The finest Sangiovese comes from the Chianti Classico DOCG and you would also do pretty well if you chose one from Italy's first DOCG wine region - Brunello di Montalcino - where a wine must contain 100% Sangiovese to be labelled Chianti.

A Chianti Classico was poured for us during our lesson.  I found raspberries, violets, sweet vanillin and pepper on the nose. There was a tart currant flavour to this medium bodied wine and the tannins hit middle-ground.


Campania

I was very excited to try an Aglianico, as it was my first time experiencing this red wine which is sometimes called 'The Barolo of the South'. It was clear as soon as the wine hit the glass that it was aged, due to its tawny colour.  The bottle stated that it was from the 2006 vintage at Corte Normana, meaning that it was eight years old. 

As soon as I took a whiff, I was blown away by an intense licorice/allspice smell.  When I could calm my nose down to look past this, I found some pink musk, rose and sundried tomatoes. Similar sentiments on the palate, with lingering aniseed or fennel, some leafiness and fresh tobacco. The lack of fruit suggests that the wine is heading towards the end of its life, however I really enjoyed being sent back to childhood memories of licorice allsorts, just in an adult setting!

Aglianico - 'The Barolo of the South'
Clearly there is so much to learn about Italian wine, and I have barely scratched the surface of the delights that can be found in this romantic country. If I were to make a huge generalisation,  would summarise that the majority of Italian white wines are crisp, dry and light bodied and Italian reds are high in acid, tannin and often body. 

Even if you are not jetting off to Italy anytime soon, hopefully this information will assist you in choosing a bottle of wine that suits your taste to accompany your next home-cooked pizza or pasta dish.

Thursday, 3 July 2014

Shiraz Benchmark Tasting at Myattsfield

Shiraz benchmark tastings seem to be the flavour of the month around Perth. It is not that long since I attended the Winter Red Wine Benchmark Tasting at Faber Vineyard. And since then, I have found myself very fortunate to be working at Myattsfield for their latest Left Field Club Shiraz Benchmark Tasting.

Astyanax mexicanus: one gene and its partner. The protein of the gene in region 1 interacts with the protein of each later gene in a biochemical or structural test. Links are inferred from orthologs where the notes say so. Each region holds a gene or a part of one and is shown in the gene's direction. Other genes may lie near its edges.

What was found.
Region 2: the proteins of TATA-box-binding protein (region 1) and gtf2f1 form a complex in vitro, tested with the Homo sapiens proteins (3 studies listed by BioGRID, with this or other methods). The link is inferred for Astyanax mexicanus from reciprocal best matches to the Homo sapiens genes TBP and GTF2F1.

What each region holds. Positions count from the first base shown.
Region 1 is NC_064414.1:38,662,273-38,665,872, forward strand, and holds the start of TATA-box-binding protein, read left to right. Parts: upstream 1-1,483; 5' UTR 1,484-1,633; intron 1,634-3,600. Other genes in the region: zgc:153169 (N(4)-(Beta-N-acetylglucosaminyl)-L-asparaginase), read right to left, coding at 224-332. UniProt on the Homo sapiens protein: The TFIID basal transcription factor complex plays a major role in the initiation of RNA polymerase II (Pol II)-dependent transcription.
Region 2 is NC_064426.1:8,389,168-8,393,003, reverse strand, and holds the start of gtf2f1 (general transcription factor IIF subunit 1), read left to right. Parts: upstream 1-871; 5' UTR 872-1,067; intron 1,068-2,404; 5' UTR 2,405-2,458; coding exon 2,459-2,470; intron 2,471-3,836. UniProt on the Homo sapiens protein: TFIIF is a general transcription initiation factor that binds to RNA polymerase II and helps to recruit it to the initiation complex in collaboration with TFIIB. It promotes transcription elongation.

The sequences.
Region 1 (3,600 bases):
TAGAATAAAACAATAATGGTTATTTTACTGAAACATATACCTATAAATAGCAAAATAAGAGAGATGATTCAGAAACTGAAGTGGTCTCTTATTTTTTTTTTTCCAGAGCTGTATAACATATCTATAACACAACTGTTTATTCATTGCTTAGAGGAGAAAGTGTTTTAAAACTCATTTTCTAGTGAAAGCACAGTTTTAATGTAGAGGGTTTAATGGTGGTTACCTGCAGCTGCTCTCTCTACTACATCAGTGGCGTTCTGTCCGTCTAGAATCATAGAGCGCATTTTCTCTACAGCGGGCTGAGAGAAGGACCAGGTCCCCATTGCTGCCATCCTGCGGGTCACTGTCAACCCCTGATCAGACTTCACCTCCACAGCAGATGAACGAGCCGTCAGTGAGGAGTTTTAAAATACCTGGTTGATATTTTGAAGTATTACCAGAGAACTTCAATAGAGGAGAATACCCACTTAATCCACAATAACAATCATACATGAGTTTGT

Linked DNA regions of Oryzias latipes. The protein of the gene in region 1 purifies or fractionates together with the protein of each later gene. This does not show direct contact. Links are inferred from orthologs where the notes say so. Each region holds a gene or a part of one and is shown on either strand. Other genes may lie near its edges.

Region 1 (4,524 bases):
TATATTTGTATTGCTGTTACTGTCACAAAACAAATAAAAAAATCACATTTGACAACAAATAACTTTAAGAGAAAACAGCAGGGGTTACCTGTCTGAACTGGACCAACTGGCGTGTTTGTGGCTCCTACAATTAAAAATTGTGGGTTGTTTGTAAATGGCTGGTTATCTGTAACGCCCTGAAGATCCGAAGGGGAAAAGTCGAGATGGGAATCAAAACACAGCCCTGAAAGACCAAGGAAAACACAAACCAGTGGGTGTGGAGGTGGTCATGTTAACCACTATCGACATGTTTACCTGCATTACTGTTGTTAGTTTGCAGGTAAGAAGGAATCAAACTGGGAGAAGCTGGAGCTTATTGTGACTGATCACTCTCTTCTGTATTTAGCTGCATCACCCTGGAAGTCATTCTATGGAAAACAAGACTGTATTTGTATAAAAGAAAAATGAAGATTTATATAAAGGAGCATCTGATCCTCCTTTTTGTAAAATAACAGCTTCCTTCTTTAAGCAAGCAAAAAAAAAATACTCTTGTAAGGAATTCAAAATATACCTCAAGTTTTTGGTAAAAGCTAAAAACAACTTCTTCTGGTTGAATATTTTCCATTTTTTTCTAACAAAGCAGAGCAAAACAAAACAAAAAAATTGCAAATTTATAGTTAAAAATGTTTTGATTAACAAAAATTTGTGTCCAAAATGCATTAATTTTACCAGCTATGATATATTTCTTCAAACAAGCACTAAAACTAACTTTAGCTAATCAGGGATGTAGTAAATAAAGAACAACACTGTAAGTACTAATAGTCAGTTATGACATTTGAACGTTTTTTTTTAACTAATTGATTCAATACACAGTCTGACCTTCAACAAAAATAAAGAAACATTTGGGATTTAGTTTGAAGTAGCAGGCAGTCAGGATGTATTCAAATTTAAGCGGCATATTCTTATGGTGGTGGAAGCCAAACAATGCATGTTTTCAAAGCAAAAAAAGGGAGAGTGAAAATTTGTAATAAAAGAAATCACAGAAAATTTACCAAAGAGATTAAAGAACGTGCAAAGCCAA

The format for the Saturday afternoon tasting at Myattsfield was a casual approach, allowing people with all levels of wine tasting experience to feel comfortable.  Upon arrival, guests were invited out into the functional cellar, where a table was set up with the seven 'mystery' wines sitting there, ready to be tasted. Attendees gathered around with their tasting glasses.

Unidentified Shiraz just waiting to be tasted
Josh Davenport, co-owner, viticulturist and one of the three winemakers at Myattsfield, opened up the proceedings by welcoming everyone to the event.  He revealed that one of the wines was a 'traitor' as it was not a straight Shiraz but a blend.  Also, he warned that there was a 'foreigner' in the mix.  We poured one wine at a time, allowing a quiet period for tasting and absorbing, then opening the floor to discussion.

There was much conjecture as to which wines were the 'traitor' and the 'foreigner' and this really added a level of excitement and suspense to the blind tasting format.  In the end, no one guessed the foreigner correctly (it was a Myattsfield wine) but the foreigner seemed to be easily recognisable. It took a series of further yes/no questions relating to the wines to whittle down to one winner, who was lucky enough to walk away with a magnum of Myattsfield Cabernet/Petit Verdot/Merlot.

Here are my summarised tasting notes from the event, in order of tasting (I daresay you would not want to try and translate my actual scrawled version!):